In fact, one sponsorship exec I was speaking to commented “It was a great article and really helped me to understand the survey from a practical point of view but how do I even start to decide where I focus my time?”This is a very pertinent question and one that can make the difference between keeping or churning a sponsor.
Sponsor Retention Should Be The Goal (For You)
As we’ve have talked about before, sponsor retention is 20% cheaper and 20% easier (in a time sense) than finding, on-boarding and building rapport and a relationship with a new sponsor. So it goes without saying that sponsor retention is the backbone to any successful sponsorship program.
Sure, there are some sponsors that you want to churn (for multiple reasons) but that is the key, you need it to be your choice on who and when to churn and not the other way around.
If we think about it, sponsor retention has so many benefits including:
- time to build real alignment and collaborative programs;
- opportunities to grow your commercial base off solid footings by bringing on new, rather than replacing old sponsors; and
- the chance to strategically focus your commercial program instead of spending your planning time trying to sell important properties which have been dumped back in your lap.
Keys To Sponsor Retention
As discussed in my last blog, the keys to sponsor retention and sponsor ‘happiness’ is the ability to measure, report and fulfil the ROI and ROO intentions of a sponsor. However, it’s the ability to work with a sponsor, as a partner, which will allow them to realise their ROO and, in turn, their ROI more effectively.
Being organised, efficient and thorough will allow you to deliver all of your promised benefits and afford you to the time to work with your partner on their objectives and how you can help them achieve it.
If you are able to fulfil your obligations consistently and with no prompting (that is, without forgetting to deliver anything) then you will earn the respect of your sponsors. This will then allow you to build your relationship, gain greater insights into their business and help to align how you can help be a part of their future.
In my eyes, the four keys to sponsor retention are:
- trust and respect;
- relationship; and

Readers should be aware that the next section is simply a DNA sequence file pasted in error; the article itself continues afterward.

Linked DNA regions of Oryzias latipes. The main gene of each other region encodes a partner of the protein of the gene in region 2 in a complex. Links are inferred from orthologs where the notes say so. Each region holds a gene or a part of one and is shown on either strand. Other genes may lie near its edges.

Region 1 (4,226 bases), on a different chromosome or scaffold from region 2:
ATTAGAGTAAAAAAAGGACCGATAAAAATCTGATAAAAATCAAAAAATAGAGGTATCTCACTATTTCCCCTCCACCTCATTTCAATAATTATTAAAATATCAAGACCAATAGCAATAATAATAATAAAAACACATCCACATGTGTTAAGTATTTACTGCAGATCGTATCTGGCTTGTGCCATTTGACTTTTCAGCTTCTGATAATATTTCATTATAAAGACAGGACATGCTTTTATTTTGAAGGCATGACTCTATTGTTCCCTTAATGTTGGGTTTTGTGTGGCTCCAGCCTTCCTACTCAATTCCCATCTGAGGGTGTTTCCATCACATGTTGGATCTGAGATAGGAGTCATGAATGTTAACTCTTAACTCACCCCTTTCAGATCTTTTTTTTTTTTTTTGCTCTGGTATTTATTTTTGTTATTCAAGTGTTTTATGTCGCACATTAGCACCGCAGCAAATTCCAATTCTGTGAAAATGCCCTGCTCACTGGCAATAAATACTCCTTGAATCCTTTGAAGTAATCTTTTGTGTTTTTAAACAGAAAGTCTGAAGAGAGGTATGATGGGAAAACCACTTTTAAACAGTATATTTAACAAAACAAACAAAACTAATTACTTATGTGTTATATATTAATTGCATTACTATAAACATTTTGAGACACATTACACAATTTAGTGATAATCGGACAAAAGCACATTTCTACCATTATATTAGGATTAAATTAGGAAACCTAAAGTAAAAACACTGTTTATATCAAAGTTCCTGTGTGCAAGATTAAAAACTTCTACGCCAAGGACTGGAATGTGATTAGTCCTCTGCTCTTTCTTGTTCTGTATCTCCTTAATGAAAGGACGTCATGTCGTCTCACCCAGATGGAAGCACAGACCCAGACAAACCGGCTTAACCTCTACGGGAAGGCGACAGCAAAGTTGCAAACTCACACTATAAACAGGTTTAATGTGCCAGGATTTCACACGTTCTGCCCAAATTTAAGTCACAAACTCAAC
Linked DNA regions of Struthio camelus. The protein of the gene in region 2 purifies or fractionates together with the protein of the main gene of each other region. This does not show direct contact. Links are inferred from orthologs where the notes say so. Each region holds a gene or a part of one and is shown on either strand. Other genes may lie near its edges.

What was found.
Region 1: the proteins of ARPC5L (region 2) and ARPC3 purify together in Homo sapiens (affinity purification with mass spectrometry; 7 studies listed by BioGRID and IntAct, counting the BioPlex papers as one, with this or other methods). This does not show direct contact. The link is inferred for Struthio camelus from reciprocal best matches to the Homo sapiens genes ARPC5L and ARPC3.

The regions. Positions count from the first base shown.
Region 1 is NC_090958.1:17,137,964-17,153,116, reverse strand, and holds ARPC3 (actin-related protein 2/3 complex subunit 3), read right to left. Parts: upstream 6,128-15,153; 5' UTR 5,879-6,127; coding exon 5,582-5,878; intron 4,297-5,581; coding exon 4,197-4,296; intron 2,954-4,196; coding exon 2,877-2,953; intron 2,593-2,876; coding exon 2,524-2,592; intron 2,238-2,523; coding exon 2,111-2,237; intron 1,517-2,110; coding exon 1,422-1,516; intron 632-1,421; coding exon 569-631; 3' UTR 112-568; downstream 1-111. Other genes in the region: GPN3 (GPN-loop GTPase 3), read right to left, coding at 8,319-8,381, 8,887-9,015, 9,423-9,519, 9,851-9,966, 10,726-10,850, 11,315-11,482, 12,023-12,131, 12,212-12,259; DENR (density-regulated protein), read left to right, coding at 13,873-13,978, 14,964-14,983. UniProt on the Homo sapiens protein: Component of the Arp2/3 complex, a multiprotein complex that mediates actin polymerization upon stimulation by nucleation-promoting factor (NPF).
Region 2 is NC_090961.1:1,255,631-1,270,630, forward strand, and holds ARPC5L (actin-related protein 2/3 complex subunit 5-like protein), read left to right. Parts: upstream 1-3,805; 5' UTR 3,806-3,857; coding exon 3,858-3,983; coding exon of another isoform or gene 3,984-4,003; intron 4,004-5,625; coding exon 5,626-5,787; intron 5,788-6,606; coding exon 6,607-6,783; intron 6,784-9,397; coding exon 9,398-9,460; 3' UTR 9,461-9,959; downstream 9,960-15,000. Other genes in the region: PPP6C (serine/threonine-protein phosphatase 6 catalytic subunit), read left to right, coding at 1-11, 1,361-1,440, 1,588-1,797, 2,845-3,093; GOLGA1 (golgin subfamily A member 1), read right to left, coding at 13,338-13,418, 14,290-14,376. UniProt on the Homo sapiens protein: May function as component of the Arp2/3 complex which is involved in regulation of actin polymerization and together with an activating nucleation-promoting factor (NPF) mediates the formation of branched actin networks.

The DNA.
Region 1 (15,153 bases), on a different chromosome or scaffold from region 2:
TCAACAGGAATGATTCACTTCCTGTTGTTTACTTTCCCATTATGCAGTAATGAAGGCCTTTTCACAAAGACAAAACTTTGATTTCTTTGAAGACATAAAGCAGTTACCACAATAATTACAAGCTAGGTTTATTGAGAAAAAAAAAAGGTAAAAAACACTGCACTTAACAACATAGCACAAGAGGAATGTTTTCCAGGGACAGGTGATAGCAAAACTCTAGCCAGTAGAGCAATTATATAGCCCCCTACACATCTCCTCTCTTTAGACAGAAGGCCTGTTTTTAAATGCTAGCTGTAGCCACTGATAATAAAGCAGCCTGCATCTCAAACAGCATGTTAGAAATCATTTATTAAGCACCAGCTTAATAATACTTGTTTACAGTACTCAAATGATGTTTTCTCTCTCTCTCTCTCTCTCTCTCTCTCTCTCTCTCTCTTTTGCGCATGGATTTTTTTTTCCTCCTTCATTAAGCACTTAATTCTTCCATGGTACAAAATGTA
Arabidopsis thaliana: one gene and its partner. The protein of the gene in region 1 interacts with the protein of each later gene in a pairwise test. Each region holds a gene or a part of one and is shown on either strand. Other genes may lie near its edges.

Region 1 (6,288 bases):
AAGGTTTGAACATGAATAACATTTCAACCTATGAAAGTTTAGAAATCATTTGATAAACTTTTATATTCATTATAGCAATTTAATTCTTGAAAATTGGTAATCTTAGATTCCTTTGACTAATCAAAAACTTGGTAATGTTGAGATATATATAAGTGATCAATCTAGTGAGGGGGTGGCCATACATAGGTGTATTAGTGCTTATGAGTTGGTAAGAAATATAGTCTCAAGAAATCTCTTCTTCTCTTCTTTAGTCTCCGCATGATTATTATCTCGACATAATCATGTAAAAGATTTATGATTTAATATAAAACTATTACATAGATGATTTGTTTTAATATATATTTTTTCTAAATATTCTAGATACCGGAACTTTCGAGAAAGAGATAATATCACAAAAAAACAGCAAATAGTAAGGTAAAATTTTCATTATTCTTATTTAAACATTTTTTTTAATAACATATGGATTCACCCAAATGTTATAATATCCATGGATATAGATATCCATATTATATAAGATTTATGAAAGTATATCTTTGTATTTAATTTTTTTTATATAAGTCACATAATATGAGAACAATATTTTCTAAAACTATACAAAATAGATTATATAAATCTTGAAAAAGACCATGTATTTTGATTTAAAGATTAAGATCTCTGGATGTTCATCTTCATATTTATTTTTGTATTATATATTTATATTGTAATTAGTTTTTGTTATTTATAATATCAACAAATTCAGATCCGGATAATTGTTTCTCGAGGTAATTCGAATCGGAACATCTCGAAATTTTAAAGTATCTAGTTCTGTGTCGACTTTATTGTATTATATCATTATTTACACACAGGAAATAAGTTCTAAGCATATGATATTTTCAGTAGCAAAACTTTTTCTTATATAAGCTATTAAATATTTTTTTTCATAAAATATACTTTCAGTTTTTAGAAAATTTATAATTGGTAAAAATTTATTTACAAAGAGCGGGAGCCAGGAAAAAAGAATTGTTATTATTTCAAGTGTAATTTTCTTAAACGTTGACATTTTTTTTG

- alignment with objectives both now and into the future.
The Relationship Between ROO & ROI
Both depend on each other – you can’t achieve ROO without first realising ROI but the ROO informs how ROI will be achieved.
The biggest mistake I see is that sponsorship professionals focus so much on the ROI and fulfilling benefits that they either forget or don’t have time to work on the ROO elements of a partnership.
To realise the impact of that, sponsorship professionals first need to understand the internal mechanics of the brand/sponsor that they are dealing with.
There will be some elements within the business who just want to see that benefits have been fulfilled, however, there are other parts (more often than not the final decision makers) who want to see that this opportunity is contributing to the bigger picture and assisting with the corporate objectives of their marketing program.
So, whilst ROI is the first important step in sponsor retention and will establish credibility in you as a property that your partner wants to sponsor, your ability to really align and execute how you can help achieve ROO is the underlying factor in sponsor retention.
How Do I Achieve This?
ROO is established from the outset of a relationship through a mutual understanding as to what is trying to be achieved by partnering together. However, you need to stay aware of how these objectives change and move throughout the length of the partnership so that you can remain relevant in the conversation.
This is ONLY achieved by having a good relationship with your sponsor and the respect of them to keep you informed of their changing objectives.
Your Best Chance Of Sponsor Retention
This relationship will also let you see what is and is not working from an ROO (and ROI) perspective and give you the best chance of sponsor retention going forward which includes:
- having meaningful relationships;
- fulfilling your obligations;
- keeping your eyes and ears open to the changing landscape of your partners; and
- being ready to adapt.
So the answer is that ROO is more important because the ROI leads to ROO but you cannot determine what investment is required without knowing what is to be achieved. As the famous saying goes “If you don’t know where you’re going, any road will take you there”. In other words, if you don’t know what the objective is then any benefit will do.
We’ve all seen contracts where the list of benefits don’t seem to logically fit together to support an obvious objective. And we all know, come renewal time, that those types of agreements lead to sponsors saying “We just don’t feel we are getting value from the relationship”.
No one wants that. So focus on ROO first, then ROI, and you’ll be fine.
Mark Thompson // Director
Mark specialises in sponsorship and diversified income strategies and has used this expertise across the Community, Semi-Professional and Professional Sports sectors. He combines hands-on experience in managing the expectations and obligations of sponsors with marketing and stakeholder engagement to deliver outstanding results.
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